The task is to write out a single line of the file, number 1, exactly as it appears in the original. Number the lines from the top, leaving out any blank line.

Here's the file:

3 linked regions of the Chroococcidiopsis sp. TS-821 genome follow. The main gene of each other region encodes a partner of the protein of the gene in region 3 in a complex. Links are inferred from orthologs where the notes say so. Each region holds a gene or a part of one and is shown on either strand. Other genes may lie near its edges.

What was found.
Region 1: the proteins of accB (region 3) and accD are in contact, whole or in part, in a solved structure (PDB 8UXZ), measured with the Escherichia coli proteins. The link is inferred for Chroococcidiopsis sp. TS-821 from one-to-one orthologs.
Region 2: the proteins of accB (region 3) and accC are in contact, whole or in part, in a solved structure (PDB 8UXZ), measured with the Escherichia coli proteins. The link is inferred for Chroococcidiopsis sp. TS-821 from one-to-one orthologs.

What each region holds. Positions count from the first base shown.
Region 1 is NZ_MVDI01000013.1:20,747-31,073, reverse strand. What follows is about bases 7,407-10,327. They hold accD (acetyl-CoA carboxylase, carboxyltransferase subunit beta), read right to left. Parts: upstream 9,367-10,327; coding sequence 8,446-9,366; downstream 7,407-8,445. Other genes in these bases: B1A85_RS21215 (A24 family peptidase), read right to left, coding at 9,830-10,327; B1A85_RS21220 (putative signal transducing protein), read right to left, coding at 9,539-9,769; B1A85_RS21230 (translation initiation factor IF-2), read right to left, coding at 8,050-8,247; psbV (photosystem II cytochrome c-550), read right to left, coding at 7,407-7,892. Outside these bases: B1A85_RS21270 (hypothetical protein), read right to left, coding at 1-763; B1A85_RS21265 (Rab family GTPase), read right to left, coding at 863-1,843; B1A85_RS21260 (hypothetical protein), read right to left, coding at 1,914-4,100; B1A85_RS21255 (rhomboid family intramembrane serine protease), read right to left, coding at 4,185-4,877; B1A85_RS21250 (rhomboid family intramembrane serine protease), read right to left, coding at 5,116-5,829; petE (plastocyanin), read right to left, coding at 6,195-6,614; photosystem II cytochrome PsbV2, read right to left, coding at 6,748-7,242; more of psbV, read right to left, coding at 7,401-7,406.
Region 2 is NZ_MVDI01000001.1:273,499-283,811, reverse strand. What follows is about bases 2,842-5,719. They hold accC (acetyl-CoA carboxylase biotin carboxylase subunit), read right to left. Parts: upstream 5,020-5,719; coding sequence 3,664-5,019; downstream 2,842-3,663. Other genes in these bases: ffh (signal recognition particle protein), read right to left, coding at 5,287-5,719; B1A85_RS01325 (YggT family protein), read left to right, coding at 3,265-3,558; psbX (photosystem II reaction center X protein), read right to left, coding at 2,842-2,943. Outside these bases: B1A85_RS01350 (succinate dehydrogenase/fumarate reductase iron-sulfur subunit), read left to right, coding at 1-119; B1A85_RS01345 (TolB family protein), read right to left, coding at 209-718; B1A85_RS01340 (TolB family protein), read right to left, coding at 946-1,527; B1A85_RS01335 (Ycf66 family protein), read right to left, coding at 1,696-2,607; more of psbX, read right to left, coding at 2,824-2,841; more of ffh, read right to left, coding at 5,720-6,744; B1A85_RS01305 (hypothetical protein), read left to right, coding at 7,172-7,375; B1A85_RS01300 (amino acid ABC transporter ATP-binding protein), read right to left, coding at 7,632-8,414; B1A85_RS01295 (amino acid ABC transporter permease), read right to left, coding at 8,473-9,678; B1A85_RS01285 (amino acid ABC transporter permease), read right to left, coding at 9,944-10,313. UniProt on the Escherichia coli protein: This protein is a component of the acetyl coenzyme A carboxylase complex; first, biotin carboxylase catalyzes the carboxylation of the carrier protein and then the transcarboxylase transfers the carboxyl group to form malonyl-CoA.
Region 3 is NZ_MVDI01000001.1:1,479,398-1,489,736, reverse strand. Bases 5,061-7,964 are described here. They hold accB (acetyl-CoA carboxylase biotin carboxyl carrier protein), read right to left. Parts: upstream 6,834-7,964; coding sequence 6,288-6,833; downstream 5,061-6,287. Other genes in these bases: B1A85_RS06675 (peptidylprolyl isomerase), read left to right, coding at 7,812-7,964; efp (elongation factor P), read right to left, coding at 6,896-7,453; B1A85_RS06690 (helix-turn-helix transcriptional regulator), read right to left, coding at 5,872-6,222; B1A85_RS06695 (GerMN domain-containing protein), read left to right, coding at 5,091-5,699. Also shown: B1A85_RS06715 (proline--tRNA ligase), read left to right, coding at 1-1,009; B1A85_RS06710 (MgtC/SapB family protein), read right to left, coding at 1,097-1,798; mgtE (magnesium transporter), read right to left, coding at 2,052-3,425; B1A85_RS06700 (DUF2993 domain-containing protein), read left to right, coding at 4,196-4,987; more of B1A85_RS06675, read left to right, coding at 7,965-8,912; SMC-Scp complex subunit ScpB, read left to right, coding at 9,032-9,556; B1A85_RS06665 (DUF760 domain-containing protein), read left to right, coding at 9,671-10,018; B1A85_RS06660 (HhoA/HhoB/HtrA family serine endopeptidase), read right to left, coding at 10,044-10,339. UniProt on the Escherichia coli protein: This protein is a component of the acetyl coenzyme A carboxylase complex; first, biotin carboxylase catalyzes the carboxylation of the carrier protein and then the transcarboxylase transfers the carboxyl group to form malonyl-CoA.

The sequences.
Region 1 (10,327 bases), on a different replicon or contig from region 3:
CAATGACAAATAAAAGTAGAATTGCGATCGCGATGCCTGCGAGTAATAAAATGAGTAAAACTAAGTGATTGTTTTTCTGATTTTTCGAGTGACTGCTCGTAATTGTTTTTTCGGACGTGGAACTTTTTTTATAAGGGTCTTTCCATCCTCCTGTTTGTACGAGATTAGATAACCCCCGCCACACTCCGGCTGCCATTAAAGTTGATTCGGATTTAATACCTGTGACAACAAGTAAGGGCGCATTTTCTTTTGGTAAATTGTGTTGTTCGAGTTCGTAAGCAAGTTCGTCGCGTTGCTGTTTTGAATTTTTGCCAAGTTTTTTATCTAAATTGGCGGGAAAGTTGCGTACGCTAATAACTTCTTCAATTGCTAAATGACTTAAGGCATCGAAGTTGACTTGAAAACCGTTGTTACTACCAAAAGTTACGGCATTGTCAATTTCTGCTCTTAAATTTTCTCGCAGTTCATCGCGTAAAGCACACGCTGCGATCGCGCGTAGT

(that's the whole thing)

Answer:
3 linked regions of the Chroococcidiopsis sp. TS-821 genome follow. The main gene of each other region encodes a partner of the protein of the gene in region 3 in a complex. Links are inferred from orthologs where the notes say so. Each region holds a gene or a part of one and is shown on either strand. Other genes may lie near its edges.